CRISTIE KERR: Yes, we need more U.S.-based events and more American companies to step up to the plate and want to invest in the LPGA. We are a great investment, and we can show them that we are a great investment.
We also do need an American to win awards like Player of the Year and really start to bring the LPGA Tour back to the United States.

Q. The Money List is going to be finalized tomorrow, too, the top 80 and all that, and some of these ladies are going to be heading back to Q-School on Wednesday. The number is like 77,000 for No. 80 on that Money List. Can you make a living out here with costs at 77,000, given we are talking about the economy and all those things?
CRISTIE KERR: I'm trying to think how many tournaments those players would play in.
CRISTIE KERR: Not a lot of full fields. But if you are going overseas or in México -- how much is that per event? Paying a caddie, doing all that stuff, I think to just squeak by, they would have to stay in housing and share cars with other players and take the cheapest airfare, which is definitely not always the best way to go, because you have to stop two or three times, and it's hard.
I mean, the top players, we make an amazing living, and the players that squeak by, it's hard. It's a hard economic background, because the companies that do want to invest right now, they want limited-field events. They want the Top-50, and it's hard, because the Top-50 to 70 players on our Tour sell the sponsorships. Those are the players fans want to come out and see.
But at the same time, our tour was founded on principles of, you know, 120 to 140 players every week, and it is a reality that the bottom half doesn't make as much and it's a lot harder. And the top players sell the sponsorships, but we still need to have I think, 15 to 16, maybe even more, full-field events, because those players can't make a living. It's tough, though. Because the economic landscape that we are in right now doesn't allow that to happen. We are not in 1994 anymore where we had like 40 tournaments.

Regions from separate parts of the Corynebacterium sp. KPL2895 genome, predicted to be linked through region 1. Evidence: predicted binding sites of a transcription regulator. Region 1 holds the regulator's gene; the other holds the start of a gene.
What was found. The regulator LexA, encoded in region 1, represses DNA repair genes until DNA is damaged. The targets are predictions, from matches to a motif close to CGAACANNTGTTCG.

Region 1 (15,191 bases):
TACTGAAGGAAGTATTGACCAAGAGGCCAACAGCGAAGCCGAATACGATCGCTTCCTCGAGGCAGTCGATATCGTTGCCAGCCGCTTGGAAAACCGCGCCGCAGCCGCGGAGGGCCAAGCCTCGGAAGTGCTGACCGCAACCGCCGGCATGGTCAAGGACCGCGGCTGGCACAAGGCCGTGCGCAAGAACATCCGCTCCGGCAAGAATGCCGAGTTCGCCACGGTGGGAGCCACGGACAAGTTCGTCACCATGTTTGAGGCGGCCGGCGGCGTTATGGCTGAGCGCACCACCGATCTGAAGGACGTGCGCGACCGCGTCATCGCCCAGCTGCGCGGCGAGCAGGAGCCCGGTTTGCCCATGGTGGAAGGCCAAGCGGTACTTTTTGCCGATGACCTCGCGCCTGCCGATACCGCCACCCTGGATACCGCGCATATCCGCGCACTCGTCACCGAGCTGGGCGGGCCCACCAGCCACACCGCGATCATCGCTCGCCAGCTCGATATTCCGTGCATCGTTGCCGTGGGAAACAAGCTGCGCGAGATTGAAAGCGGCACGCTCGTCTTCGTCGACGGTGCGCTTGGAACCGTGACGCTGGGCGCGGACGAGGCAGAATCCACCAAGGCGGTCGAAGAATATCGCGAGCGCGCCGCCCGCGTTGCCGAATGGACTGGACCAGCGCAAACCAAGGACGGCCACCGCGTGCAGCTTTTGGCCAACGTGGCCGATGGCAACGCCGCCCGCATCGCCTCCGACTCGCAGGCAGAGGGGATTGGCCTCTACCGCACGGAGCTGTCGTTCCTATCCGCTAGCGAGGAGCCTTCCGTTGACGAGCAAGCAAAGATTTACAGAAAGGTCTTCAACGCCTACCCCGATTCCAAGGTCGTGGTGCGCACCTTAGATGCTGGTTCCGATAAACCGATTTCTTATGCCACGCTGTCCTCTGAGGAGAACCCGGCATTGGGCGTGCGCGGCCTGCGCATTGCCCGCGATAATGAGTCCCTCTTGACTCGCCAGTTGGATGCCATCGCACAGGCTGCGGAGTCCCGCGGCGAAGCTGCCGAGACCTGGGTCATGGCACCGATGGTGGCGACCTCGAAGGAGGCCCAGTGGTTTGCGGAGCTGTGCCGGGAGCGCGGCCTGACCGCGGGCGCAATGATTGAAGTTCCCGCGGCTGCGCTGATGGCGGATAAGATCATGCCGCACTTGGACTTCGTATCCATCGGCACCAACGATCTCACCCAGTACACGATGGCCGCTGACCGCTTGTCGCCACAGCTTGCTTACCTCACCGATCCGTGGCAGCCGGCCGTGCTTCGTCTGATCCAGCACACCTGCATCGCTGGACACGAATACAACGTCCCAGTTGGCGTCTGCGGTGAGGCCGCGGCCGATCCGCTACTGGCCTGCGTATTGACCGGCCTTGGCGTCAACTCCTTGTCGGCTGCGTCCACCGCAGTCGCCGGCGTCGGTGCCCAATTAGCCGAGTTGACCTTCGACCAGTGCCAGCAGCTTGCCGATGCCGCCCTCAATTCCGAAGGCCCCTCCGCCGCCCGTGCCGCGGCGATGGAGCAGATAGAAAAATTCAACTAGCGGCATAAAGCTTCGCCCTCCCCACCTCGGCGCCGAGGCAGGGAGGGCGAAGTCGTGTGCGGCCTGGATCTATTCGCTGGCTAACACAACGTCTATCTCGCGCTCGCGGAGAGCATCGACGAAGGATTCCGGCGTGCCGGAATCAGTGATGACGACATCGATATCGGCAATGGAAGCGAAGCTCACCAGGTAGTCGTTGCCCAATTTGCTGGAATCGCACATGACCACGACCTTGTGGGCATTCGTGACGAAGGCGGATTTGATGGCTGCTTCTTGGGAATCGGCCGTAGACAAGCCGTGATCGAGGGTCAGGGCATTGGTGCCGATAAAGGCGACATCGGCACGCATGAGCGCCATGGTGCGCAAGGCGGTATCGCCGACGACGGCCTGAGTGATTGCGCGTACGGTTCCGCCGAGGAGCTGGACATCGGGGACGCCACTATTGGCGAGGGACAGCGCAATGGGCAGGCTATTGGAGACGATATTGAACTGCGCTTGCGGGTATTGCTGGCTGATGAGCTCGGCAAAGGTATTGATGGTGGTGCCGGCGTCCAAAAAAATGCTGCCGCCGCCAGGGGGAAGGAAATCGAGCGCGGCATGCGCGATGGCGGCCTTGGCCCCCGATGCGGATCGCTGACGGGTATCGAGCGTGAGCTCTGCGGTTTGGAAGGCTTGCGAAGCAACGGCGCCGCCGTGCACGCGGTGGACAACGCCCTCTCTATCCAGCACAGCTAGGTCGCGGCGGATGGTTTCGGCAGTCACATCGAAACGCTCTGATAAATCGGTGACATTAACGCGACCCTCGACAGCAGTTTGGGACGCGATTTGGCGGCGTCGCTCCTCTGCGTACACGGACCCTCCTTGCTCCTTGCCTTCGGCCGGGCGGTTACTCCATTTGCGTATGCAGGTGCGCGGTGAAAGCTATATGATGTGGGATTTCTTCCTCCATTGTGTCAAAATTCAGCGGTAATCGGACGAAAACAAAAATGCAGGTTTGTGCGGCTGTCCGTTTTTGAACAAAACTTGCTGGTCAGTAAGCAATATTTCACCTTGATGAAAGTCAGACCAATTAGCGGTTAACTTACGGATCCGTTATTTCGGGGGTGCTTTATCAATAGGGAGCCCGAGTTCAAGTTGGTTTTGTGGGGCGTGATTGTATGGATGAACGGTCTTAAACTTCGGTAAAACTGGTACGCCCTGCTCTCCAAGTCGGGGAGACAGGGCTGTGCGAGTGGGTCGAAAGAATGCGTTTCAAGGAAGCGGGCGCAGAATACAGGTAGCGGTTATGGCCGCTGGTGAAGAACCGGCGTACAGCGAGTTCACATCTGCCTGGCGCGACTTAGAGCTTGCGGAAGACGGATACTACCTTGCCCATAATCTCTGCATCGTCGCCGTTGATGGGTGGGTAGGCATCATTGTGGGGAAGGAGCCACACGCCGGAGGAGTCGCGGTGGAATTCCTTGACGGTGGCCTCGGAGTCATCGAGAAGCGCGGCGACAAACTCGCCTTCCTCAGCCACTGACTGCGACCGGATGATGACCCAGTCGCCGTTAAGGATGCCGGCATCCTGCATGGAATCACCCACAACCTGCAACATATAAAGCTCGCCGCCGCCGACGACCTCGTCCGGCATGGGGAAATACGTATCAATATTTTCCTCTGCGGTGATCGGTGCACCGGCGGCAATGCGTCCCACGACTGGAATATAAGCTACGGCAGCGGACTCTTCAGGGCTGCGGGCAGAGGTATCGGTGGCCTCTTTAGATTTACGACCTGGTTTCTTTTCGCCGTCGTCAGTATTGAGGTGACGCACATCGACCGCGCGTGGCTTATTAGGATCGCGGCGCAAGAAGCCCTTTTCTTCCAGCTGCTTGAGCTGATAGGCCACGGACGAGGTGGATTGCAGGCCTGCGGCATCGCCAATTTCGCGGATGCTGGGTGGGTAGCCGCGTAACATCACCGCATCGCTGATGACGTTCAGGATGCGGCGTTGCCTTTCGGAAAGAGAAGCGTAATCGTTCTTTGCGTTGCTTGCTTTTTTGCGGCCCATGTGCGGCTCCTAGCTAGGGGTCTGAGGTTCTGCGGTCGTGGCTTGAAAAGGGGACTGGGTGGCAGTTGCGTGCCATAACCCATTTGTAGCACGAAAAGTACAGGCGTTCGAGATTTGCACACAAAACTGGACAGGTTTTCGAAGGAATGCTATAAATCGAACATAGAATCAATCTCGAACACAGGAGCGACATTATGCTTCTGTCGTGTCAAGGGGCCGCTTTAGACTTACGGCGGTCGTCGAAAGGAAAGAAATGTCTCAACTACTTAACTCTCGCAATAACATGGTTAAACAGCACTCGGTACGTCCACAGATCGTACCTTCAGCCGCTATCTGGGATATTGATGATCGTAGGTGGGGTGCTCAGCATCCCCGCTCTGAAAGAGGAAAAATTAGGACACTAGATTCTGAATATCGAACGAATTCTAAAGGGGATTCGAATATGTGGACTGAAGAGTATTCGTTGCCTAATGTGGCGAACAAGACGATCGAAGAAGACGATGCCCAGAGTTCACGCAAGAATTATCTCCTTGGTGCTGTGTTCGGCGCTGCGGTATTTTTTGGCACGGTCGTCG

It's hard. The LPGA fights against that almost every day because we want to try and provide more opportunities for those players, but at the same time, those tournament opportunities are not popping up because people want limited sponsors -- people want limited, it's better client entertainment, better players.
But it's hard, maybe if we can go more the limited field for a few more years, to be able to get those companies involved with the LPGA and in bed with us, so to speak, and then start building up more of those full-field events, the economy and real estate, all of that stuff is not coming back for a long time.
So is it better to turn away those sponsors that want to invest and put limited-field events up? I don't think so. I think we should get them excited and invested in the LPGA and then you extend it from there.

Q. For however many months, four, five, six months, every time you tee it up you're either playing for No. 1 or defending No. 1. What's that been like, and does it help you on a day like tomorrow?
CRISTIE KERR: Yeah, I think it's been great because it's been like -- keep the momentum going, play well every week to kind of stay in there.
Tomorrow is what it is, guys. It's the last tournament. It's the last round of the year. I think we are fortunate that we are writing some good stories about it. I'm fortunate to be in the position that I am and God has given me the talent and the heart and the will and the desire, and I'm a grinder and I've got all of the things to make me successful tomorrow. I just have to go out and do it.
HEATHER DONOFRIO: Thanks, Cristie.

End of FastScripts